Talent in our industry is hard to define, but easy to spot. The 26 people featured in this series show it in the way they approach their work, their lives, and above all, in the passion and authenticity they bring to the industry and beyond.
This story is the second in a series of articles about the industry's most talented folks, of all ages.
40, Category Manager for water and cookware, MSR
Owen Mesdag is the kind of guy who can’t help but improve everything around him. He designed an early waterproof “gadget bag” for the first generation iPhone—before it even hit the market—and it was so successful that Amazon brought on Kindle-specific versions, and Cascade Designs spun it off into its own brand [E-Case, now part of SealLine]. “Owen is a tinkerer,” says Joe Mc Swiney, CEO of SOG and former Cascade Designs president. “He’s looking at everything around him all the time and he’s thinking, ‘How can I do this differently, what’s a better way to do this?’” Among his other successes? Halving the weight of the MSR Gravity Works filter by replacing protective rubber with lightweight foam, lightening the Basecamp Snow Shelter Saw by ditching the plastic handle, and using fabric panels in place of metal on the Snow Fluke anchor.
61, Owner, ApparelTek
If there’s a product design version of the triple threat, then Jane Ruth is it. As a designer who can draw someone else’s idea and also come up with her own, a prototyper, and a gear tester, she’s got a whole team’s worth of skills. Her clients include Patagonia, Cabela’s, and Carhartt, but she does military gear, too. “She can build any garment,” says Ruthann Brown, marketing services manager for Polartec—another of Ruth’s clients—who knows prototyping well. “There are a million designers who can draw a picture for you, and that’s the fun part. But there are very few who can actually make the garment, too.”
51, Co-founder & CEO, Good To-Go
For chefs at the top of their game, there’s perhaps no better skills throwdown than the TV show Iron Chef. In 2005, Jennifer Scism, who co-founded a four-star NYC restaurant (Annisa), was part of a team that topped the legendary Mario Batali. But it was backpacking—and its attendant meals—that changed the course of her career. In 2010, she took her culinary skills to Maine, where her husband, David Koorits, had been living. Determined to make a better “just add water” dinner, they started whipping up dehydrated meals with colorful vegetables; toasted, whole spices; and bold, ethnic flavor profiles—a far cry from most of the competition. “From the outset, she was a culinary star,” says Anita Lo, who co-founded Annisa in New York City with Scism. “But she has developed an incredible palate over the years. She’s a perfectionist and deeply passionate, and Good To-Go can’t even really be fairly compared to the competition.” Full stomachs at campsites everywhere agree.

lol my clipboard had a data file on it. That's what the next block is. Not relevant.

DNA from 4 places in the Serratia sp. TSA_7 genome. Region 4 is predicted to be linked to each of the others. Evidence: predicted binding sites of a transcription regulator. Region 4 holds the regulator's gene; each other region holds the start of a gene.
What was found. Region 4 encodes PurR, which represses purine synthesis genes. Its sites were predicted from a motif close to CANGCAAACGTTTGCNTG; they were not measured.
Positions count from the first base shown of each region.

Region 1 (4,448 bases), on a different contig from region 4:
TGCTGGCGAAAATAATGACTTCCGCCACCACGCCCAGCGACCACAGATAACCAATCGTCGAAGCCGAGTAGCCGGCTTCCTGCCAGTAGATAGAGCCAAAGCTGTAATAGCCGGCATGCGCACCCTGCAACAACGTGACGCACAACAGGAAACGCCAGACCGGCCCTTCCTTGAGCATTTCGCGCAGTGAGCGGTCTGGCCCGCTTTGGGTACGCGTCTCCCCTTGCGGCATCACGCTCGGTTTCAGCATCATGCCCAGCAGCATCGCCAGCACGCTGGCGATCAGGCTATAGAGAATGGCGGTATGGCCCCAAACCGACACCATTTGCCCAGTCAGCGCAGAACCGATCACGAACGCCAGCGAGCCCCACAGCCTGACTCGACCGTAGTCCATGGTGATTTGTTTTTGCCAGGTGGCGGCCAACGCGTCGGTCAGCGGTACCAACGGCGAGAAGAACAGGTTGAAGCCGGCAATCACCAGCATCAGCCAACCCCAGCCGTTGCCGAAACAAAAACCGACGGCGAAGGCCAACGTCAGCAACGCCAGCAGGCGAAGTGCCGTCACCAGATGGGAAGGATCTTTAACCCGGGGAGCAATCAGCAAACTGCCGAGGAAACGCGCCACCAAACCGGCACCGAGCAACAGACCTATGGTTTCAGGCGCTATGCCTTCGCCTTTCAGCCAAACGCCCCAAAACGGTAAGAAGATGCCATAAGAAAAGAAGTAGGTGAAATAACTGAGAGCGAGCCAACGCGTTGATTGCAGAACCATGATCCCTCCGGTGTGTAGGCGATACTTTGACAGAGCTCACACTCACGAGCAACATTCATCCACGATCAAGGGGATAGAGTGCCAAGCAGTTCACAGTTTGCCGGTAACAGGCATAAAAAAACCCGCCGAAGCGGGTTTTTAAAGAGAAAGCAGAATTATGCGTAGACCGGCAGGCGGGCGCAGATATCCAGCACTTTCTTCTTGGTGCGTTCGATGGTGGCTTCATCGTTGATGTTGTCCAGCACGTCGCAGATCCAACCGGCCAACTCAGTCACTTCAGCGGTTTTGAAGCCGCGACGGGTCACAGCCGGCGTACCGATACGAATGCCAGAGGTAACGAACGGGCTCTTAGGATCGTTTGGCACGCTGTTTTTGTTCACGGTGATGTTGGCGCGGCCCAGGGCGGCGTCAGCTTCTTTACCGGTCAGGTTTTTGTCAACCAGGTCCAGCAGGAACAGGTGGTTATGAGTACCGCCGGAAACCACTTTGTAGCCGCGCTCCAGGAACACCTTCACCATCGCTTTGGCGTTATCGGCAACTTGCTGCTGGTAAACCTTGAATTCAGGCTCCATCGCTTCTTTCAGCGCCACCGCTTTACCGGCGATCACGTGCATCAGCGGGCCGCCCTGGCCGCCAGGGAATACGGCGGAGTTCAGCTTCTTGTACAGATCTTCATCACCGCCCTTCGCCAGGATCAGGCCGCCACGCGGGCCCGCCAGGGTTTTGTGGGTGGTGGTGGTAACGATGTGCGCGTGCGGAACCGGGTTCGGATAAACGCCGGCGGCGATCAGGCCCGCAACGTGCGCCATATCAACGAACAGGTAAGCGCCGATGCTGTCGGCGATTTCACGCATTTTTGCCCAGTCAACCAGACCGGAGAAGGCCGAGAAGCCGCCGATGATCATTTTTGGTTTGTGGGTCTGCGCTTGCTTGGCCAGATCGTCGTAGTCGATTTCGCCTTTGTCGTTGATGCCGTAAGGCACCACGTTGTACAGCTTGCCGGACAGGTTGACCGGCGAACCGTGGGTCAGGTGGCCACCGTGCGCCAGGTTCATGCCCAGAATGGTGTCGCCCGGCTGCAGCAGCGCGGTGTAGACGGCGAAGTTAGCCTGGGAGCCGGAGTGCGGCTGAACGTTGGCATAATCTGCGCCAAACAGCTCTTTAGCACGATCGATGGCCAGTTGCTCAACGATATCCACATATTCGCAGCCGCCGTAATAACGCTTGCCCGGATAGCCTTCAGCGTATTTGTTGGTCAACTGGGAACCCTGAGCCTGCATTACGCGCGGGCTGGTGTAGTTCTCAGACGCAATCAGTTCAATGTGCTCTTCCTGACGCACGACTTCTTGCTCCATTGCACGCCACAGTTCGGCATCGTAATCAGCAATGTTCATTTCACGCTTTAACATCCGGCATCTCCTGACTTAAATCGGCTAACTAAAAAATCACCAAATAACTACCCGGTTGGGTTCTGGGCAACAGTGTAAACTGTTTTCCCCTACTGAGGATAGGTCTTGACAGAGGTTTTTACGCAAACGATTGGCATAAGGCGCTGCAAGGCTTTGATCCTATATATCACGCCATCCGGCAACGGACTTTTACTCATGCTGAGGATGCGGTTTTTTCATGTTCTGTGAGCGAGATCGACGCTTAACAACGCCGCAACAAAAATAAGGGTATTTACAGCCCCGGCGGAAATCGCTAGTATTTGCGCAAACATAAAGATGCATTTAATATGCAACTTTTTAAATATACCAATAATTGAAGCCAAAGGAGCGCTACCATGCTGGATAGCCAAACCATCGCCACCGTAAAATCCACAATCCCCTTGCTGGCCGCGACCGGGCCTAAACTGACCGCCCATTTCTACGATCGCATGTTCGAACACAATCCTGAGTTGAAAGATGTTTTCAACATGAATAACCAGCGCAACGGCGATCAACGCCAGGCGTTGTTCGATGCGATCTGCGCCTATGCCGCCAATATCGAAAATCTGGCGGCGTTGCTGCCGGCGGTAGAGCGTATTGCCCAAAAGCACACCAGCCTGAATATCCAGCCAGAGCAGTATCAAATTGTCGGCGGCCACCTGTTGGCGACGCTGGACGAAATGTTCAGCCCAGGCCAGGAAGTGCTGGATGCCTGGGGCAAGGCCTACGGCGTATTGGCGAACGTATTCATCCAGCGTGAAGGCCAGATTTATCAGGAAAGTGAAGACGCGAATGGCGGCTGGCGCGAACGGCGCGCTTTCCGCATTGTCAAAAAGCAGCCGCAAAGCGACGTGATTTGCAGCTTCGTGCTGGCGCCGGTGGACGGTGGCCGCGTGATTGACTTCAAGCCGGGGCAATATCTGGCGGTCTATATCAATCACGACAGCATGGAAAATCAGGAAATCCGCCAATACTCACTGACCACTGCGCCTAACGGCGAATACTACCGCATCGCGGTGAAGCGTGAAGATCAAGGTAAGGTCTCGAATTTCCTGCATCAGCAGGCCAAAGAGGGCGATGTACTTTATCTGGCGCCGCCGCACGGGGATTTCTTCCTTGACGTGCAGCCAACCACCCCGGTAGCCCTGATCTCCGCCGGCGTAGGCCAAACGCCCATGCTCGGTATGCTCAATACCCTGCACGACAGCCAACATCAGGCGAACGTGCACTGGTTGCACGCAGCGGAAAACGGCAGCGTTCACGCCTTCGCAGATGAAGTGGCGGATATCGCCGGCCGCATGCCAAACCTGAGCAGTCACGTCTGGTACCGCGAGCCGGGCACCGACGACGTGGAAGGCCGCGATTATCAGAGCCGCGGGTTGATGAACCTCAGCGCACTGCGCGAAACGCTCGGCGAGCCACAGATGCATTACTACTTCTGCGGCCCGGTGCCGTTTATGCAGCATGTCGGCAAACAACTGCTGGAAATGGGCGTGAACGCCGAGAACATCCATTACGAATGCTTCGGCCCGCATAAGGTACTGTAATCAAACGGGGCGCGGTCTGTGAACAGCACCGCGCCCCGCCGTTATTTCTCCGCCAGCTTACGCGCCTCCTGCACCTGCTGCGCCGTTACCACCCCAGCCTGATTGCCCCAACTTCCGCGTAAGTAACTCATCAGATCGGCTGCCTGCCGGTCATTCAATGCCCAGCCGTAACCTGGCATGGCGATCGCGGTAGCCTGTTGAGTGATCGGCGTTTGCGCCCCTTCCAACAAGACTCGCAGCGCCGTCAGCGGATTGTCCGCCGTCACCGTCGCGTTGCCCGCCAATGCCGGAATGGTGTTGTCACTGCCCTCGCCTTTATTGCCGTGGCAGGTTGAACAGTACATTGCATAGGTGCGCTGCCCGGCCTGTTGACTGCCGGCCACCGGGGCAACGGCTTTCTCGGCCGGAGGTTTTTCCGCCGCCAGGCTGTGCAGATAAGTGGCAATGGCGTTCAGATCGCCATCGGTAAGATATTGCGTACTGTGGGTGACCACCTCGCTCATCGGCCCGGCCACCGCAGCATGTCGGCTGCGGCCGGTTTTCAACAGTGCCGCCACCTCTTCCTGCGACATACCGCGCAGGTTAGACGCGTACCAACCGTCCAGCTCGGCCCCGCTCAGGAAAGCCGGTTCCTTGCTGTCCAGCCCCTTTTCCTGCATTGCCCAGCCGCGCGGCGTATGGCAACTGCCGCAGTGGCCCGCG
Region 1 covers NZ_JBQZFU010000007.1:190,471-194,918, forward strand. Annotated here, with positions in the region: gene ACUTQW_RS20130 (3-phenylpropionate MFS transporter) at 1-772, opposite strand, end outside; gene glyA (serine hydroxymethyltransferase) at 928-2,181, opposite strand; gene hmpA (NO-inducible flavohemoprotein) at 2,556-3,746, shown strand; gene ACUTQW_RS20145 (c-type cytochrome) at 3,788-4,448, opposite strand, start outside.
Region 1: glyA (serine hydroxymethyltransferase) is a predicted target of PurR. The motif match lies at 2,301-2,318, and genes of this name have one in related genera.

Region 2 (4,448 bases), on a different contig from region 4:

83, Co-founder, Sierra Designs
Bob Swanson was such a prolific and influential tent designer that in some corners he was simply known as “The Tent Guy,” as if there was no other. As a co-founder of Sierra Designs, he was one of the pioneers of the outdoor industry, and his influence can be found in nearly any tent on the market today.
“He had a very creative mind,” says Sierra Designs co-founder George Marks, adding that nearly all tents used to look identical with only slight variations. “They were homogenized,” he says, “But Bob was able to maintain a sense of originality.”
After Swanson and Marks sold the company, they founded another one: Walrus Tents, which was later sold to REI and then MSR. Swanson finished his career as a freelance designer for Big Agnes.
Even into his 80s, Swanson never showed or acted his age. He was never too old to rough it. And he was always the life of the international trips the Big Agnes team took together.
“He was a wealth of knowledge and humble about it,” says Bill Gamber, co-founder of Big Agnes. “And just, flat out, fun. He was one of our buddies.”